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Treatment redresses condensation damage

0n7399St Mary’s College in Oscott, Birmingham – often called Oscott College – is the Roman Catholic seminary of the Archdiocese of Birmingham in England and one of the three seminaries of the Catholic Church in England and Wales. Its origins date back as far as 1794.

In 1838, the college moved to a new site, which came to be known as New Oscott. The new building was designed by Augustus Welby Pugin and Joseph Potter. Edward Welby Pugin, Augustus Pugin’s son, added the Weedall Chantry in 1861.

As part of on-going conservation work at the college, at the beginning of 2020 Ark Stained Glass Ltd were asked to undertake the conservation and restoration of the nine sets of stained glass windows in the Weedall Chapel – which contains the Weedall Chantry. The stained glass was by John Hardman & Company and William Warrington. Five of the current key employees of Ark Stained Glass were previously with the John Hardman Studio.

High condensation levels in the building had already caused severe damage to 60% of the windows. Condition reports were therefore prepared for each window.

Once work was underway 27 stained glass windows were photographed, documented and removed from the chapel and sent to Ark Stained Glass’s Birmingham Studio. A significant number of windows had suffered paint loss and prompt action was required to halt any further damage.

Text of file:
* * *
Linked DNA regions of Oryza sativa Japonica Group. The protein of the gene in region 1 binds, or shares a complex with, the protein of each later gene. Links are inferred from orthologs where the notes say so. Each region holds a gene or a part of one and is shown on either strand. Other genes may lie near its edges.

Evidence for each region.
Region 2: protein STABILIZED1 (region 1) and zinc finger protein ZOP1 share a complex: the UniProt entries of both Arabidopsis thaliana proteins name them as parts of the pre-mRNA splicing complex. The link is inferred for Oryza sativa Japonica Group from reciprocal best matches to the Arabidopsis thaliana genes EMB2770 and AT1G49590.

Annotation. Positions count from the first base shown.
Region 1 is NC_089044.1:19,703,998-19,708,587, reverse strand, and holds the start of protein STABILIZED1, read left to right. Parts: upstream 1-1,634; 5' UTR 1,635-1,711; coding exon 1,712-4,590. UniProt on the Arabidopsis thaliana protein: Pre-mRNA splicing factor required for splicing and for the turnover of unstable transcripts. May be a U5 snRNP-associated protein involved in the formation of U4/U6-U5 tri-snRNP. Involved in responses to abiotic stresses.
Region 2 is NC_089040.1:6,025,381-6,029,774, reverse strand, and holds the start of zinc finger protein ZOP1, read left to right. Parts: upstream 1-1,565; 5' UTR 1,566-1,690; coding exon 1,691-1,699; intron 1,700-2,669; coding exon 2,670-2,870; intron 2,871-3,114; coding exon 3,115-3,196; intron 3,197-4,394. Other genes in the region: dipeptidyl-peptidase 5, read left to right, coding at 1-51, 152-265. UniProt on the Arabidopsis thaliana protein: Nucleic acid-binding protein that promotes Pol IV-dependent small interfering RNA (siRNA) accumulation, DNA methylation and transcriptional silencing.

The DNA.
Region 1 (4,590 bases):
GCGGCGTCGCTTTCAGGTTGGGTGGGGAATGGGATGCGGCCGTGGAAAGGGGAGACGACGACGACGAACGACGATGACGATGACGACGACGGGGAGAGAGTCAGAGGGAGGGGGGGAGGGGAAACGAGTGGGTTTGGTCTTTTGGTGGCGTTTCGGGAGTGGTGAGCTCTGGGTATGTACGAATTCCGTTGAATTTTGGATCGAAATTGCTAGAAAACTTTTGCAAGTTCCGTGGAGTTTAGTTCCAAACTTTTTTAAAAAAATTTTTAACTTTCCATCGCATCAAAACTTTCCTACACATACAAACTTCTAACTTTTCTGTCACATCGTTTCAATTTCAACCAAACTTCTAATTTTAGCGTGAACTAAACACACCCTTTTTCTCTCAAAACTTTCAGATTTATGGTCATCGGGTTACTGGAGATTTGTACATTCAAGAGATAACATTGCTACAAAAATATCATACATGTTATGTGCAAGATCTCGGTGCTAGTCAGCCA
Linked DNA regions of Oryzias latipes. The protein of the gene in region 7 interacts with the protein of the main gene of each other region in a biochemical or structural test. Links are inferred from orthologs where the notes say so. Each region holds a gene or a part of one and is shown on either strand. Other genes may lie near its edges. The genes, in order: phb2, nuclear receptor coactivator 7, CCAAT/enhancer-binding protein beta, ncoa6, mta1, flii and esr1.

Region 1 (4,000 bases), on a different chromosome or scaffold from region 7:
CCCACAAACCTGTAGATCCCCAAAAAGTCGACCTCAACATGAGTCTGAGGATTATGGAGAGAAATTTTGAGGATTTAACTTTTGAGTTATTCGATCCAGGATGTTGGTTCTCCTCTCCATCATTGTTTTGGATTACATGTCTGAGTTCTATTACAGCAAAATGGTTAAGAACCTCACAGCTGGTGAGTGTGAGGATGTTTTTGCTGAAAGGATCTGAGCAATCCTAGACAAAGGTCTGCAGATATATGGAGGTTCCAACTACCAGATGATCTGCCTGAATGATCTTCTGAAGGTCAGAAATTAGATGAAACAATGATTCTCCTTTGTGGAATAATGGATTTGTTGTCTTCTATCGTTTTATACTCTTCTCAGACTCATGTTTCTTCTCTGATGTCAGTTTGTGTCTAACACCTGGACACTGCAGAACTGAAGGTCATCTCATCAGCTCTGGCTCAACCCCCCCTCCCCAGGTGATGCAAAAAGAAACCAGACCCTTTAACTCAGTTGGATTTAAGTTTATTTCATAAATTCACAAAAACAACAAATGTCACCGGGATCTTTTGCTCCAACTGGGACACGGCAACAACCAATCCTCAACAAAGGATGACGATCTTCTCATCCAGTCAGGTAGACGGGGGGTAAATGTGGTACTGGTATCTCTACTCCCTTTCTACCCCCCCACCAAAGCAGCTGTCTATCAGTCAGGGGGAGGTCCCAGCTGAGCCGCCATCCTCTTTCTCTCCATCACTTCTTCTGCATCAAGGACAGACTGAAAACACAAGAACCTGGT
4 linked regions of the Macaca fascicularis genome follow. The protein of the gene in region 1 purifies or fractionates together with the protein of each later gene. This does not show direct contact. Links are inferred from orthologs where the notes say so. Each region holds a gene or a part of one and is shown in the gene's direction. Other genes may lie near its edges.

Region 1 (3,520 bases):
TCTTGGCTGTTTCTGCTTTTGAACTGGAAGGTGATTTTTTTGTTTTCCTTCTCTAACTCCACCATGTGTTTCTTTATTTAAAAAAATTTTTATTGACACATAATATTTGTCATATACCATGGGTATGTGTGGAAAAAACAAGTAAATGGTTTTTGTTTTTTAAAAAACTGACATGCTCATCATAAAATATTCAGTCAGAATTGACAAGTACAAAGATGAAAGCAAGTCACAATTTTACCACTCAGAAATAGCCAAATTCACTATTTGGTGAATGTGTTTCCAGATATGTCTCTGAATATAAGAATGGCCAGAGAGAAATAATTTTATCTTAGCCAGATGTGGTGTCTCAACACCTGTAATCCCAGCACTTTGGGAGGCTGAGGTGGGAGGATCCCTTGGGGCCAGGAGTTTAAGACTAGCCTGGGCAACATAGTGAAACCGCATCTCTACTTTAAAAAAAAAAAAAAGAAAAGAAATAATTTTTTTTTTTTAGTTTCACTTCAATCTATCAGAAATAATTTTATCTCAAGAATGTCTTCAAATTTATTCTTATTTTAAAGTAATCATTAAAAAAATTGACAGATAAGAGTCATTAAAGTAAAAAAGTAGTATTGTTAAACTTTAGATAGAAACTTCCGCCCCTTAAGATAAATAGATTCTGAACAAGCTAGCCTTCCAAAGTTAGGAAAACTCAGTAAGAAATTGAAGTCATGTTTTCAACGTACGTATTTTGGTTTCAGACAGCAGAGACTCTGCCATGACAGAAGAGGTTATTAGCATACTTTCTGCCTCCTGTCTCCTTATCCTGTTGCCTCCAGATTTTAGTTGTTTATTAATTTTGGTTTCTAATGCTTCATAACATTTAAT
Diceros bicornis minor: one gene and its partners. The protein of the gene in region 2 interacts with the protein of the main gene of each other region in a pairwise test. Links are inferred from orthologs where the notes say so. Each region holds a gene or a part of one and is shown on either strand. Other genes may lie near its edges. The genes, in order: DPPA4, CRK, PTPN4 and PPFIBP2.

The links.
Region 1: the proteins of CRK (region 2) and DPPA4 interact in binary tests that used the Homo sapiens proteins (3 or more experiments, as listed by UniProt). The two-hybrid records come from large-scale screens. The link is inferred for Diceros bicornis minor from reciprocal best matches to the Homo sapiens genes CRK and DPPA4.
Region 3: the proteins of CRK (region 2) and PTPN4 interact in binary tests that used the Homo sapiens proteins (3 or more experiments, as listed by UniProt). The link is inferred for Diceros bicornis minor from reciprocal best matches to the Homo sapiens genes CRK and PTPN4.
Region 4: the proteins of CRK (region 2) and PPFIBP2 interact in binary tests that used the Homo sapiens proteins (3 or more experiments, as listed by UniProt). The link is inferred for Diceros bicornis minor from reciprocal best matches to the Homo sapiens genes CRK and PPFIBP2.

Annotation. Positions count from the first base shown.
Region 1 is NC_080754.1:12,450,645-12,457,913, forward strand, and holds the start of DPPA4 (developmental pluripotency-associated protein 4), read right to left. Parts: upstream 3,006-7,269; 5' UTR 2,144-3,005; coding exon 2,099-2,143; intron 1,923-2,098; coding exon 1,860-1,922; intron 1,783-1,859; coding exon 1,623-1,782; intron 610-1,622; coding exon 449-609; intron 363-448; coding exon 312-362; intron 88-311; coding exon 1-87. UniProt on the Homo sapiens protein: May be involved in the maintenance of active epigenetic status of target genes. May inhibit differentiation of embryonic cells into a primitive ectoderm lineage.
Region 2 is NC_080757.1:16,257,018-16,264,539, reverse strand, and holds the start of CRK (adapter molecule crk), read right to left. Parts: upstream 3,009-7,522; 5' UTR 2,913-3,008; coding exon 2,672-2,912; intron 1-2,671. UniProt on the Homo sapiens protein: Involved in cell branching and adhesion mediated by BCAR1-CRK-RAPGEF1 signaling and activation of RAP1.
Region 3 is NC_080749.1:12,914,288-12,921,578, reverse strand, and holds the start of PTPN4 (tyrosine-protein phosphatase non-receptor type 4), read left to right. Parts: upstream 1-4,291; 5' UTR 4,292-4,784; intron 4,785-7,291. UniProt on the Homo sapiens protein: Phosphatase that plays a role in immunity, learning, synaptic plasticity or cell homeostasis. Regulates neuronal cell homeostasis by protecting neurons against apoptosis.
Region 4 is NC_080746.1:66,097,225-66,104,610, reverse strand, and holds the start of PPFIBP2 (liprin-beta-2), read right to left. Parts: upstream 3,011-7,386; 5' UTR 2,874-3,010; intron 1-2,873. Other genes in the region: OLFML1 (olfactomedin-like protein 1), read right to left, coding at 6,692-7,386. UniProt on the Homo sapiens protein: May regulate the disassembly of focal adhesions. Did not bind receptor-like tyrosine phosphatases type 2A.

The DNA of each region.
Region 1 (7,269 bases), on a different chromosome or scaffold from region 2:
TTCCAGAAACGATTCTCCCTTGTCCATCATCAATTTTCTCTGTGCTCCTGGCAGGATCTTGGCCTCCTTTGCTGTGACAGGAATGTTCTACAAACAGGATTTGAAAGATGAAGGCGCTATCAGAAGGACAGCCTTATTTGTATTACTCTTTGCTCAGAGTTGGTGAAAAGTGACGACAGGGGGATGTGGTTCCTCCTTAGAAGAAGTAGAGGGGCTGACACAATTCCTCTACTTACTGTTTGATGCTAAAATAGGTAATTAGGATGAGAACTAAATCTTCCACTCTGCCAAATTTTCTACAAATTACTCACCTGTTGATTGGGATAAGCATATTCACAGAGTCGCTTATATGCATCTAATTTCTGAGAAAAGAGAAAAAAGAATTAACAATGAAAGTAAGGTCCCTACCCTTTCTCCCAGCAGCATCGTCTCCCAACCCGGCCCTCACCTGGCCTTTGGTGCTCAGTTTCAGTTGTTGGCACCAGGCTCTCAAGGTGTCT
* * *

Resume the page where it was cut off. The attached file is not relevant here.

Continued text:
Once all test samples were conclusive, each pane was cleaned with a solution suited to the delicacies of the paint and glass by Ark’s conservator.

Backplates were cut and the missing details from the original glass painted on before they were copper-foiled to the reverse of the original glass, thereby restoring the original painted detail without altering the original. The pieces were also kiln-formed to create a seal against the original glass, reducing any stress in the glass and parallax in the paint. It was left to the painter’s discretion and skill as to how much of the paint should be reinstated.

With some of the paint almost completely gone, it was down to computer work to find out the missing details from the pigments of paint that were digitally enhanced. One of them included an inscription, dedicated to the donor of the chapel itself, which was unknown until that point.

To deal with the condensation, an extremely fine wire mesh was added at key points to small sections of the sacrificial glass borders and to blank sections of glass at the top of each panel. That, together with a lead drip tray at the base of the stonework, will ensure the circulation of air within the room and limit the amount of any future condensation, stopping the loss of paint attributed to it.

• For further information visit www.arkstainedglass.co.uk